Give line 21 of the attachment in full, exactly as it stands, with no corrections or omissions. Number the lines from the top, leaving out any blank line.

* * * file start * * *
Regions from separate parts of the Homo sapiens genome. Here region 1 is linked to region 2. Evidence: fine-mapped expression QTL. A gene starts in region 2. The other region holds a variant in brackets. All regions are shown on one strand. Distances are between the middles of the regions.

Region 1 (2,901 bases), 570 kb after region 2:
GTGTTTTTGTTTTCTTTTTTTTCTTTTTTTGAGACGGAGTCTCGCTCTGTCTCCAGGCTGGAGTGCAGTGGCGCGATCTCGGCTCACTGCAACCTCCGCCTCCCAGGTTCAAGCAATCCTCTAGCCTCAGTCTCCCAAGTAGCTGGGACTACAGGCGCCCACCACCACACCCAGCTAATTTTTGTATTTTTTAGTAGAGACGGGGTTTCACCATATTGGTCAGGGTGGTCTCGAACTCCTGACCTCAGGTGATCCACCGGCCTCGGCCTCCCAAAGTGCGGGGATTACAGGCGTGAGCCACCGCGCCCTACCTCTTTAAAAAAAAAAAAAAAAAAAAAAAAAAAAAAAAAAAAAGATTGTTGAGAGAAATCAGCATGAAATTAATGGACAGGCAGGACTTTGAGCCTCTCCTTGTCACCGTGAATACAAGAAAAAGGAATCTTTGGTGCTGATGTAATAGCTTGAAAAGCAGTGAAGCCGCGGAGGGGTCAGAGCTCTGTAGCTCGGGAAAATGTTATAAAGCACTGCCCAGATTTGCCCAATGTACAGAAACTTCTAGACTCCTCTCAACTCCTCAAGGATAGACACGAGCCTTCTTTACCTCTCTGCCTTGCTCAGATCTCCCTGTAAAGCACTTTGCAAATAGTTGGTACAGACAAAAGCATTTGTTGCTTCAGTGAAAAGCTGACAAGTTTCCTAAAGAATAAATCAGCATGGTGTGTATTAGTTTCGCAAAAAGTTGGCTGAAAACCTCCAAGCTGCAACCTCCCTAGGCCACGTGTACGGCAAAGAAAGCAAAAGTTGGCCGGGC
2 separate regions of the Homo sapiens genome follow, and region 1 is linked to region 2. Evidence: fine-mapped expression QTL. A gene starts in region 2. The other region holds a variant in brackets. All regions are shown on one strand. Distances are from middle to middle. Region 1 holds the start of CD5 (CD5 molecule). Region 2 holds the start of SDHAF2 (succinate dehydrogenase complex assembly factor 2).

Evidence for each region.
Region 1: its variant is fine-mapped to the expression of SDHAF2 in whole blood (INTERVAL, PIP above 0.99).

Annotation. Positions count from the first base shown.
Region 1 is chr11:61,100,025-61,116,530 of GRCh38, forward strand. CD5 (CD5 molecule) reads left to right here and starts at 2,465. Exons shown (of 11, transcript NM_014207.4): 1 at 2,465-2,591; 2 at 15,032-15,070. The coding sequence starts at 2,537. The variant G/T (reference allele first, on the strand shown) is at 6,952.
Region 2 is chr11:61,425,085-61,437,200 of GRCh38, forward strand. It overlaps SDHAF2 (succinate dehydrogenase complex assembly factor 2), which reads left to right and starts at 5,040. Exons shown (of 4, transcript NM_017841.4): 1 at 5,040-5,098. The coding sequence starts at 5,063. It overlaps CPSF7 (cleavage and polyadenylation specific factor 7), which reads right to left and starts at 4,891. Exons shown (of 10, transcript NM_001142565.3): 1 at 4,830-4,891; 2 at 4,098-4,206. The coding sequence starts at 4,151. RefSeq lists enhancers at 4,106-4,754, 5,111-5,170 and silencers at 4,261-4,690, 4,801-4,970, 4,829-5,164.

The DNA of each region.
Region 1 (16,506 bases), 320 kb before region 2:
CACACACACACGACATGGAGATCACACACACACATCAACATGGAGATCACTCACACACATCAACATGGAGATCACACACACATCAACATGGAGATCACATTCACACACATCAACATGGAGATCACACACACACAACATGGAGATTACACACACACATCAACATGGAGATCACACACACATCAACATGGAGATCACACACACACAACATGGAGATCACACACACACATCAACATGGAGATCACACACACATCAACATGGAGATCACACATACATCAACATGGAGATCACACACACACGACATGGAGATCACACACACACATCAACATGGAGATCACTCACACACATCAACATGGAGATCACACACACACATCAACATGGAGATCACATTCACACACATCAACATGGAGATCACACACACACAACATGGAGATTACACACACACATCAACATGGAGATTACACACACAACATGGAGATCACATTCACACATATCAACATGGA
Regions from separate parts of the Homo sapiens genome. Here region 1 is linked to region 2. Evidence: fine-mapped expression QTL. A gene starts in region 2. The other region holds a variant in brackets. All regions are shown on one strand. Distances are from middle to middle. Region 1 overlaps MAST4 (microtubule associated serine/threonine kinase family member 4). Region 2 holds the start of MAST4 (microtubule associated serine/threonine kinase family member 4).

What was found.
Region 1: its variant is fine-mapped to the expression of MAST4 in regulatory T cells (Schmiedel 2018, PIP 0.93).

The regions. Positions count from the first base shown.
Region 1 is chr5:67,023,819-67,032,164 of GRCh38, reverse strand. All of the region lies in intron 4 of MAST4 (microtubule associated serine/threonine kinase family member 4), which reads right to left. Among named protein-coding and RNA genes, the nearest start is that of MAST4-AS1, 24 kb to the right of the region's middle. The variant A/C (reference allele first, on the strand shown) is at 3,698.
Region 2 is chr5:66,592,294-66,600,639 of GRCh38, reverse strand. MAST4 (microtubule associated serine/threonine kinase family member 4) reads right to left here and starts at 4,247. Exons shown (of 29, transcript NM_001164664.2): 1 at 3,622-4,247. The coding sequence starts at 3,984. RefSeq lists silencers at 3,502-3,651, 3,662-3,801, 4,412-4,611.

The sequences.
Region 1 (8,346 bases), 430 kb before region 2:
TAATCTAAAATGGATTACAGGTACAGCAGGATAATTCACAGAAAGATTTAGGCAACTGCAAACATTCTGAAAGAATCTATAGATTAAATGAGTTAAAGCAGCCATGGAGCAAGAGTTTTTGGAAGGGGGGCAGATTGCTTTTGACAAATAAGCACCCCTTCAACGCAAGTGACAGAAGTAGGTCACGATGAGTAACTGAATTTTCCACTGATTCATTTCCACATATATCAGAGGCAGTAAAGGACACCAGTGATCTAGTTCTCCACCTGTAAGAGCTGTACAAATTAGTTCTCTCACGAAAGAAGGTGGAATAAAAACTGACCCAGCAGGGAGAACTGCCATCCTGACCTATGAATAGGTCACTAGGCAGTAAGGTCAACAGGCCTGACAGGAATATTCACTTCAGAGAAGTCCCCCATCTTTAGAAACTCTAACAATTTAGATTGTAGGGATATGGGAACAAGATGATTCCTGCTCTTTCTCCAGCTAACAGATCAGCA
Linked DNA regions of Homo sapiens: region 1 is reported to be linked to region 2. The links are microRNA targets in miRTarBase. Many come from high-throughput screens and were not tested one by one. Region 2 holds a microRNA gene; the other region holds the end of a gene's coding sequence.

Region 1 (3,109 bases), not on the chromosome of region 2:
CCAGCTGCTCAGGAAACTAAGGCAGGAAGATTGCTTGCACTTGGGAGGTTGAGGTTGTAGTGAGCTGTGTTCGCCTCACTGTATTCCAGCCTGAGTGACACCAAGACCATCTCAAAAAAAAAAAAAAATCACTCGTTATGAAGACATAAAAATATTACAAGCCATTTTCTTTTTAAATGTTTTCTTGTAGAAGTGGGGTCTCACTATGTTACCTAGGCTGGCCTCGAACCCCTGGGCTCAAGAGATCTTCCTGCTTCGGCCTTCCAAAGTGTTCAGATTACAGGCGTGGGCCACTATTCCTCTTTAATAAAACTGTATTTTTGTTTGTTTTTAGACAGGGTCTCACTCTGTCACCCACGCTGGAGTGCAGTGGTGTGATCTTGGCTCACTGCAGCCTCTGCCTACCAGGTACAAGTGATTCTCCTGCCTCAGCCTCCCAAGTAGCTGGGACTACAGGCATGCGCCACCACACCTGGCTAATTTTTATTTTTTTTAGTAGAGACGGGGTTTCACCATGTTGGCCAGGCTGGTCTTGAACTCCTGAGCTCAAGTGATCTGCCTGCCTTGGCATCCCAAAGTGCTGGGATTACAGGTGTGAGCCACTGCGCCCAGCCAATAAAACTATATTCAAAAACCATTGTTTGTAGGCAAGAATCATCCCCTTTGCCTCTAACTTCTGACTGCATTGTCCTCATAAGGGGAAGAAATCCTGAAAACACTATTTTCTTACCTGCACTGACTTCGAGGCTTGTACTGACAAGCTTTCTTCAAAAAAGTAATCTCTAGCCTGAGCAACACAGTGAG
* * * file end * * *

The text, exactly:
TAATCTAAAATGGATTACAGGTACAGCAGGATAATTCACAGAAAGATTTAGGCAACTGCAAACATTCTGAAAGAATCTATAGATTAAATGAGTTAAAGCAGCCATGGAGCAAGAGTTTTTGGAAGGGGGGCAGATTGCTTTTGACAAATAAGCACCCCTTCAACGCAAGTGACAGAAGTAGGTCACGATGAGTAACTGAATTTTCCACTGATTCATTTCCACATATATCAGAGGCAGTAAAGGACACCAGTGATCTAGTTCTCCACCTGTAAGAGCTGTACAAATTAGTTCTCTCACGAAAGAAGGTGGAATAAAAACTGACCCAGCAGGGAGAACTGCCATCCTGACCTATGAATAGGTCACTAGGCAGTAAGGTCAACAGGCCTGACAGGAATATTCACTTCAGAGAAGTCCCCCATCTTTAGAAACTCTAACAATTTAGATTGTAGGGATATGGGAACAAGATGATTCCTGCTCTTTCTCCAGCTAACAGATCAGCA